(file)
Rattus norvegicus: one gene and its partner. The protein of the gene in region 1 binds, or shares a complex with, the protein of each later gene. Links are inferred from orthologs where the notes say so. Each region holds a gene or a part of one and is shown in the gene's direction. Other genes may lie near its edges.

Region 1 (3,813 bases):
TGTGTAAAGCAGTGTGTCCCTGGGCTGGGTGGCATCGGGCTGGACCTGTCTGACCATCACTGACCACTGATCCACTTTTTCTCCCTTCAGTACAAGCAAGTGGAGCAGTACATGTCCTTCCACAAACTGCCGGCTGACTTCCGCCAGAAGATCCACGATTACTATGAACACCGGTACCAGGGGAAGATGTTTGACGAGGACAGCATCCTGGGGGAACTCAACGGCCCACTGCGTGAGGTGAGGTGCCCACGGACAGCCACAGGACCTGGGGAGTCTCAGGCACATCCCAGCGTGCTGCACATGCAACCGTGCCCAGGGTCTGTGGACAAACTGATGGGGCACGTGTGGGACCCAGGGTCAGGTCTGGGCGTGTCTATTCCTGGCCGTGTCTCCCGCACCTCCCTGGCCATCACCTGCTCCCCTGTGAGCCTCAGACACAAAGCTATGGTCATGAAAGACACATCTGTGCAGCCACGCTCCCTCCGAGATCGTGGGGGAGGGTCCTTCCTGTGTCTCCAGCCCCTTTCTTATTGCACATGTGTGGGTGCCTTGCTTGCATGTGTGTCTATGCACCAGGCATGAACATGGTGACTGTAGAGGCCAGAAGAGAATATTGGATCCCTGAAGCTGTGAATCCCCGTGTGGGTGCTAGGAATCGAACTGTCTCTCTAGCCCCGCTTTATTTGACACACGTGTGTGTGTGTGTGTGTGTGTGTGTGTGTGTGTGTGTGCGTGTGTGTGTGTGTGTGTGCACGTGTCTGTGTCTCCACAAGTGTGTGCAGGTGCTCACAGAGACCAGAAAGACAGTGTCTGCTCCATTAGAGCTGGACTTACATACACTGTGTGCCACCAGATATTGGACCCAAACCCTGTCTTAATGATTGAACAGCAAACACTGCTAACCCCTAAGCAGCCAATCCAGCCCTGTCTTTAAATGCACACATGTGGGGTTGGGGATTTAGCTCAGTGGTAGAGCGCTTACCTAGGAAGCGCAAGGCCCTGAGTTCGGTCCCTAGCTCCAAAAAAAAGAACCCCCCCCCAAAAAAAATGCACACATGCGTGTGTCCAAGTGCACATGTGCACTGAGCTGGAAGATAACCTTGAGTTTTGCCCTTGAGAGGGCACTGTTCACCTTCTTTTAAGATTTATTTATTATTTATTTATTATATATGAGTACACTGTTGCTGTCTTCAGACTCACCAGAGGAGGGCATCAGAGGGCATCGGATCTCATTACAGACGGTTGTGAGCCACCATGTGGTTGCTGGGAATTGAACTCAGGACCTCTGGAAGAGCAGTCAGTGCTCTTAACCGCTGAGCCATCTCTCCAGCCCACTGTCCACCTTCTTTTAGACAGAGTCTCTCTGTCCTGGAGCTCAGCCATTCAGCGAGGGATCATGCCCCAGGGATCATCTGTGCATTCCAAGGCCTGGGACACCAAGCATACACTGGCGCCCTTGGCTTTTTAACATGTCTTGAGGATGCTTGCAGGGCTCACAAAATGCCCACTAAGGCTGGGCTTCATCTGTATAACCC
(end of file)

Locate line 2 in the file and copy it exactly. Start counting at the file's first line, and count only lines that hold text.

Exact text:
Region 1 (3,813 bases):